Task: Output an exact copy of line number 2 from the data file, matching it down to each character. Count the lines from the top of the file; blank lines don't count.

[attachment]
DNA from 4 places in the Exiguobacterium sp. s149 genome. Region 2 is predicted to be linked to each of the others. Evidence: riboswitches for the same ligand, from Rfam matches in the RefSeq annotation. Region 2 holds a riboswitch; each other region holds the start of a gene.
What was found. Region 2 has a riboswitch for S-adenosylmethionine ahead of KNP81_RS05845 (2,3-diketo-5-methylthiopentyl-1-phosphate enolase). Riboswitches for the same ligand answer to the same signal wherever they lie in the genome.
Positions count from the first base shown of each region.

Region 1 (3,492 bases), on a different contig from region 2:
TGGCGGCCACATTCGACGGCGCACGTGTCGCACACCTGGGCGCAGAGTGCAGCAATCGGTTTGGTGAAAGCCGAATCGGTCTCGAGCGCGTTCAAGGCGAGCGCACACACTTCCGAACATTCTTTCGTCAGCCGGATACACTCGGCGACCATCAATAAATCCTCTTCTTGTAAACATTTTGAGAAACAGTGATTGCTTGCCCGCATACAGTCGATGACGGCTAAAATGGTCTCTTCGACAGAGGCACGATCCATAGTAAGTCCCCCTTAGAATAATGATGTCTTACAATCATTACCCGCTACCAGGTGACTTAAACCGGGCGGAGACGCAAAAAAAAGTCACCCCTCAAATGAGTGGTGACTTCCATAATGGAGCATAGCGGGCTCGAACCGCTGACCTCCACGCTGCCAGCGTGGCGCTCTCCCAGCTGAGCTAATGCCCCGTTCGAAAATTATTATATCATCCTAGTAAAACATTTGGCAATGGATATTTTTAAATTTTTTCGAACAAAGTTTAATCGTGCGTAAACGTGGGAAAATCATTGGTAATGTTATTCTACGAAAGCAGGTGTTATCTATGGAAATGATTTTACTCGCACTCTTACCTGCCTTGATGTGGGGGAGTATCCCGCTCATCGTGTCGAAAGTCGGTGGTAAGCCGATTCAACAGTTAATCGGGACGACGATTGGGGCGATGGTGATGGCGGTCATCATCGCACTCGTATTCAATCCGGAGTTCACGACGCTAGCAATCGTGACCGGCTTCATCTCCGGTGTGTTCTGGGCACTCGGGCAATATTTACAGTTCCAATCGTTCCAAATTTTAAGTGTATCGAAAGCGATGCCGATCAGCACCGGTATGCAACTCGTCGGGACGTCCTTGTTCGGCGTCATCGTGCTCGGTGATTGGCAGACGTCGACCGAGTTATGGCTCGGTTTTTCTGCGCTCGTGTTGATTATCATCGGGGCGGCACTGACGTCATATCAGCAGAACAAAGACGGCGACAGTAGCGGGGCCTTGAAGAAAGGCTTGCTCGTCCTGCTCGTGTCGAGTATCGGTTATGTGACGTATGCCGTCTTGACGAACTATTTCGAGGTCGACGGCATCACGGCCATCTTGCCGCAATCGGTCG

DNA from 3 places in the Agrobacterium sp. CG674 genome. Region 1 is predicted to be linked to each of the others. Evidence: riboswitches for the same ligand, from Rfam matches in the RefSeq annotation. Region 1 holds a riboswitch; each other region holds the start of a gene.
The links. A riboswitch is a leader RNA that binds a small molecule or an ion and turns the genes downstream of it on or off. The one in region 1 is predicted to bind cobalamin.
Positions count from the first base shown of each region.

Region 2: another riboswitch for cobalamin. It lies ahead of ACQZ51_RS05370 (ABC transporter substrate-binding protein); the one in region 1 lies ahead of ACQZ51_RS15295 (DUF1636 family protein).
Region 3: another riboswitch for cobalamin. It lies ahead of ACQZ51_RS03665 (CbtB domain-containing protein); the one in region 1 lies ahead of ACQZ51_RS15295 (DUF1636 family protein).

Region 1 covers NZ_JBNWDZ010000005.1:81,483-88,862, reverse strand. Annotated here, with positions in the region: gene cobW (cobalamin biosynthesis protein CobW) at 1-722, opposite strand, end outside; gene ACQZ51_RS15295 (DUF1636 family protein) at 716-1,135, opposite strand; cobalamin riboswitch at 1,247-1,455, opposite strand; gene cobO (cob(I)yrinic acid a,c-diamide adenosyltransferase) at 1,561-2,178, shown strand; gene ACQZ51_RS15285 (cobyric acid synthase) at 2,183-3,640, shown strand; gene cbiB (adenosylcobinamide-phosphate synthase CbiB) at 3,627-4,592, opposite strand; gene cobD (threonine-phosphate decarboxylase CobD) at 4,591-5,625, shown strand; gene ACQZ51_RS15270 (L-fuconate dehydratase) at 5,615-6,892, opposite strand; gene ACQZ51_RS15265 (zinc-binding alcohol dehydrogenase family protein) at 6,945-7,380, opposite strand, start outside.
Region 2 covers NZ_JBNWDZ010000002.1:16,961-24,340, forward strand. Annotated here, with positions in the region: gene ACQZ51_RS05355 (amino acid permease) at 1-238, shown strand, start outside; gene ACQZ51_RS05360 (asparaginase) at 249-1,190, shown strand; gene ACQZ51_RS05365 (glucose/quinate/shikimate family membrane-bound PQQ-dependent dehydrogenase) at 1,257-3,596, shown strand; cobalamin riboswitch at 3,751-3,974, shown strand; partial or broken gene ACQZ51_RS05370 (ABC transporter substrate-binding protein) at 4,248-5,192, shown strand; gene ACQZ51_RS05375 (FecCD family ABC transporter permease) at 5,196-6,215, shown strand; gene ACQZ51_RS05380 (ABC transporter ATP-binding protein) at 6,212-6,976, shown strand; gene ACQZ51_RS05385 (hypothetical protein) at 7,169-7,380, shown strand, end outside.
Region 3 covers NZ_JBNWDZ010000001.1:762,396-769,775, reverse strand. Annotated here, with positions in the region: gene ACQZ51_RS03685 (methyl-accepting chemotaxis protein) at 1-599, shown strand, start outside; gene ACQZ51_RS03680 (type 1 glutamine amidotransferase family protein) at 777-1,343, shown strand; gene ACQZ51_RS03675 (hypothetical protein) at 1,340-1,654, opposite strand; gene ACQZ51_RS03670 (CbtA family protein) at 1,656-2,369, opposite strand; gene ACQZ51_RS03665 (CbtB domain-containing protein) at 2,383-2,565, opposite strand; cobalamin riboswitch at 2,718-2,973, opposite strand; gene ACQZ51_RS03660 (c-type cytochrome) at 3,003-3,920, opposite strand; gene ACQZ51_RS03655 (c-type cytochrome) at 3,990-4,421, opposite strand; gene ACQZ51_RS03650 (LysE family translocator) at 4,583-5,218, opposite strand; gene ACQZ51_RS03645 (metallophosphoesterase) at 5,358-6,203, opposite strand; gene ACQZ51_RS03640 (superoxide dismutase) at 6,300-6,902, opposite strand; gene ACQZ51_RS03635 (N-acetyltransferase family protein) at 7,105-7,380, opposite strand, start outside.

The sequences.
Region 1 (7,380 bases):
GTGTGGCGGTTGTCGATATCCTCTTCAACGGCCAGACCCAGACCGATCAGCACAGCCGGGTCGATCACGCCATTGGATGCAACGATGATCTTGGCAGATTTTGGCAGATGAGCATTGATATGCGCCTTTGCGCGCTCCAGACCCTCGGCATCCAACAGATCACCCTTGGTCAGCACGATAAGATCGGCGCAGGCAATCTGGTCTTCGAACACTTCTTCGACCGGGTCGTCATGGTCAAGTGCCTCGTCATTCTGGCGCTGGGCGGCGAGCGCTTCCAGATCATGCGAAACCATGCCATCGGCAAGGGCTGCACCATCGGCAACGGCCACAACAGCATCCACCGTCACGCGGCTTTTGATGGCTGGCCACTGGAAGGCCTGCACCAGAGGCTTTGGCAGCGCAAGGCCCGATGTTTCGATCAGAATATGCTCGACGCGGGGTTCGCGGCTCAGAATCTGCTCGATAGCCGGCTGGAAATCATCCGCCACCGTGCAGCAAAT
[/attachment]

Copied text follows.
What was found. Region 2 has a riboswitch for S-adenosylmethionine ahead of KNP81_RS05845 (2,3-diketo-5-methylthiopentyl-1-phosphate enolase). Riboswitches for the same ligand answer to the same signal wherever they lie in the genome.